The microV is a time-of-flight velocity sensor capable of measuring velocity of a fluid at a fixed distance of 0.29″ (7.4 mm)* from the sensor surface within a region approximately 200 by 100 by 300 μm (x by yby z). Two probe versions are available: both measure only 0.35″ (9 mm) in diameter; the standard version is 2.95″ (75 mm) in length and the short version is 1″ (25.4 mm) in length. It has no moving parts, does not include any active components, and is suitable for use in harsh environments. It is still the only sensor of this kind in the industry.
The sensor uses diffractive optic elements to project two parallel light sheets (approximately 300 microns long and 100 microns apart). The light scattered by particles in the flow or by a moving surface is collected through the same sensor element. When a particle moves through the probe volume, it reflects light from the two light sheets, and since their spacing is constant, the time difference between the two received bursts of light correspond to the velocity of the particle. Because the light from each light sheet is received through a different channel, the sensor can measure direction as well as speed.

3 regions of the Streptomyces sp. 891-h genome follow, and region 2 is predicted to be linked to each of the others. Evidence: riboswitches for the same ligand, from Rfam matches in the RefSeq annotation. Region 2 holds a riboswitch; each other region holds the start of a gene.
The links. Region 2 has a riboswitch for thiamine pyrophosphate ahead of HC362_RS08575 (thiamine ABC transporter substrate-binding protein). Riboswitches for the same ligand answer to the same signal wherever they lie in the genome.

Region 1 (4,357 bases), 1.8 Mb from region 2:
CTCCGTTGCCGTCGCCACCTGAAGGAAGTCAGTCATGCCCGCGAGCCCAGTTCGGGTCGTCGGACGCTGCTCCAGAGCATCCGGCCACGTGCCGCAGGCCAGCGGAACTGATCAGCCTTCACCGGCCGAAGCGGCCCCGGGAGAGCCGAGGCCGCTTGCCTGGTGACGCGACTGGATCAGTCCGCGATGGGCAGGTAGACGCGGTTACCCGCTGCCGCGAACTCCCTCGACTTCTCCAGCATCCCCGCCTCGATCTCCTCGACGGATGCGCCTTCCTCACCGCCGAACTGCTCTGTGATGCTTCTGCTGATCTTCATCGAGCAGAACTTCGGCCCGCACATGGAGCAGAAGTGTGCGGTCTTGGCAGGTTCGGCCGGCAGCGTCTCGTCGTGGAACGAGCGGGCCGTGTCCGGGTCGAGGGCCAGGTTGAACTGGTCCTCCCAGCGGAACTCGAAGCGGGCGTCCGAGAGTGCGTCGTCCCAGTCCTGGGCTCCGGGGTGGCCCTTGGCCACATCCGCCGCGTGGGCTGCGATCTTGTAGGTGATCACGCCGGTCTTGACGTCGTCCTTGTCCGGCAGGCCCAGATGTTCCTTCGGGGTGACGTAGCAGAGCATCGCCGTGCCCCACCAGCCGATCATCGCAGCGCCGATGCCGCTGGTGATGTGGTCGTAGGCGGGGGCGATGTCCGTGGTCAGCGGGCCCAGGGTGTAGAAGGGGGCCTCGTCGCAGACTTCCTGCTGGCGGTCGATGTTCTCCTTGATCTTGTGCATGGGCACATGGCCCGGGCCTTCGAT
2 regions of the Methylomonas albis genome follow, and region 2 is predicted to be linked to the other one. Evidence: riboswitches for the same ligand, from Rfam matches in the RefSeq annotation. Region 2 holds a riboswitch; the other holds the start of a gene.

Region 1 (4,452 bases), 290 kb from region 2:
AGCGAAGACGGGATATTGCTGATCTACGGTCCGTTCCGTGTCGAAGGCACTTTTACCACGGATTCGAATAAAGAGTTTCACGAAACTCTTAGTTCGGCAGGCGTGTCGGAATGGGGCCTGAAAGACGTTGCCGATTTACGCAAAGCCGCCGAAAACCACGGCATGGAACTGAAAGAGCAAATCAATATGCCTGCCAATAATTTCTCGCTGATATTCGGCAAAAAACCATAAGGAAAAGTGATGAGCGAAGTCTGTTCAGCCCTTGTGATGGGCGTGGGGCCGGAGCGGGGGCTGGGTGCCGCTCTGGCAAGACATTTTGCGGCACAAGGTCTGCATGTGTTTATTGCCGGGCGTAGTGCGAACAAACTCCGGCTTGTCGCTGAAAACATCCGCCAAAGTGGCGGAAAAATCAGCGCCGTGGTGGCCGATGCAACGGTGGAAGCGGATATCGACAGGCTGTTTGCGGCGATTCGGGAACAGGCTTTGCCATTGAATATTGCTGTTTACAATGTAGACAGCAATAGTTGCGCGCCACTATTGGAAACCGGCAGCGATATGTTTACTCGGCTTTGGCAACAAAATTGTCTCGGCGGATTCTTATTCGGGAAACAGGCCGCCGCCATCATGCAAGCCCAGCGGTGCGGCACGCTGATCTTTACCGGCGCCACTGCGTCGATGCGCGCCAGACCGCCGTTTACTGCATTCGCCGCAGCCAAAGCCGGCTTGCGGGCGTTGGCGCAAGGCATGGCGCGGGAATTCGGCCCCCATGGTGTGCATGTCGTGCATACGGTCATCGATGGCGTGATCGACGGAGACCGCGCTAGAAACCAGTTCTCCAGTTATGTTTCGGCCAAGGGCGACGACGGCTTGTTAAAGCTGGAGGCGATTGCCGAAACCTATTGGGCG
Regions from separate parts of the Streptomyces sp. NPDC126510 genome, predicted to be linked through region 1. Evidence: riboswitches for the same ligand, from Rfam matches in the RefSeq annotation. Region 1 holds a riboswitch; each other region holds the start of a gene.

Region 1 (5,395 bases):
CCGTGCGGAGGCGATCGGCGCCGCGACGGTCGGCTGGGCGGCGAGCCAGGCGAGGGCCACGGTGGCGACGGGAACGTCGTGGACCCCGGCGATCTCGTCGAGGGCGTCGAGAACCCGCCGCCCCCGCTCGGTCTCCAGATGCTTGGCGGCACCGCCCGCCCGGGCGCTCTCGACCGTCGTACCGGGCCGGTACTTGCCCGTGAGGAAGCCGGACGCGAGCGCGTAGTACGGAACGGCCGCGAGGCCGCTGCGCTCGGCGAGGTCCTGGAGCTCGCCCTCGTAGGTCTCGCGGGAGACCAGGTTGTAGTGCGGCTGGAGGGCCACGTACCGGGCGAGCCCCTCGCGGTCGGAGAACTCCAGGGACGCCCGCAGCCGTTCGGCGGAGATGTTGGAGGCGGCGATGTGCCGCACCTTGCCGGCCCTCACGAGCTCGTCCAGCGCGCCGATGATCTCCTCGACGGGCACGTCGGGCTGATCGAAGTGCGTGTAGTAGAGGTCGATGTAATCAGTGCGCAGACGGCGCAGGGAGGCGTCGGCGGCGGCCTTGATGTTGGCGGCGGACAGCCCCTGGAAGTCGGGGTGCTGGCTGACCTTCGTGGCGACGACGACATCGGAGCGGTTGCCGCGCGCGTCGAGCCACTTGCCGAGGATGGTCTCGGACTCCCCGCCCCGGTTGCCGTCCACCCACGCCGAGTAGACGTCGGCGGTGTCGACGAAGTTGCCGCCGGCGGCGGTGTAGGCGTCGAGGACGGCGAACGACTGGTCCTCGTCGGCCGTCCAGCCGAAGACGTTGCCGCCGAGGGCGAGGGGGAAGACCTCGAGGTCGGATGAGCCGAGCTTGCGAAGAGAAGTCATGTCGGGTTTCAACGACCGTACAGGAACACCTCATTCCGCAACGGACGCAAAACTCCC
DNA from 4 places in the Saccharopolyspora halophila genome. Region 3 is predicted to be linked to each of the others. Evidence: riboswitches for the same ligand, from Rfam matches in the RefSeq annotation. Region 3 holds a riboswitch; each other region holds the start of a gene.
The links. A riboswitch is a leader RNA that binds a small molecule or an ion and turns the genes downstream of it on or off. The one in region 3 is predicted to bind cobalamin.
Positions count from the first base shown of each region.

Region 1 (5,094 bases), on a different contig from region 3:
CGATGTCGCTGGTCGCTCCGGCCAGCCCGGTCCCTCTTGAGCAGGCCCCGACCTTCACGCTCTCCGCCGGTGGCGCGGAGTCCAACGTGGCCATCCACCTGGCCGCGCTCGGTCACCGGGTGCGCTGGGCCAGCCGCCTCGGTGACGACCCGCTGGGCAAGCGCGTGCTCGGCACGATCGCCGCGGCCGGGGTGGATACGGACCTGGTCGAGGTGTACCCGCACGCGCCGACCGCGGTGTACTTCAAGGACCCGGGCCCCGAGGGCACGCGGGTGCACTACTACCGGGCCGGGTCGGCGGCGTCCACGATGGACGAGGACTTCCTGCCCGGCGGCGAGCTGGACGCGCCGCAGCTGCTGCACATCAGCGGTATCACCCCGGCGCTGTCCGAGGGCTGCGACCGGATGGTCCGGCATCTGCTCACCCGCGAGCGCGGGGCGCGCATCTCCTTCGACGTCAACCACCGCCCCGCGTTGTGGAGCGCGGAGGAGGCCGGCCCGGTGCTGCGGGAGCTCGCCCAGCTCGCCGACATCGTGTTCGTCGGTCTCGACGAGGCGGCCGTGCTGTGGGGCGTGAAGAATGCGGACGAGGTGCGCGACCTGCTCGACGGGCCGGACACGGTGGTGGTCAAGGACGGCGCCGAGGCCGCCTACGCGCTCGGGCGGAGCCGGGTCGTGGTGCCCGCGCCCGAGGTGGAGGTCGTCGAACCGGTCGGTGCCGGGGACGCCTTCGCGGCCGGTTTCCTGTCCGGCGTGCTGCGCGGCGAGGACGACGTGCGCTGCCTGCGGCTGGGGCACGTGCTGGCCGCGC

The microV sensor has an accuracy better than 1% and can measure speeds from nearly 0 to over 100 m/sec.
The microV System consists of a microV probe, driver electronics, and the BP-microV Burst Processor acquisition hardware and processing software. Optionally available is a precision electronic linear traverse (controlled from within BP-microV software) and a computer with the hardware and software installed and verified by MSE technicians.
Both the light source and the receiver are connected to the sensor via optical fibers, so the electronics can be safely stowed several meters from the probe. (Steel-jacketed optical conduits are available for industrial applications.)
Feel free to contact us about custom solutions implementing the microV System.
*These distances are measured in air. When aimed into an experimental vessel with a different fluid, the probe volume will be farther from the probe and it will be slightly larger. Please refer to the specifications at left for examples.
The microV probe is protected under U.S. Patent No. 6,956,230.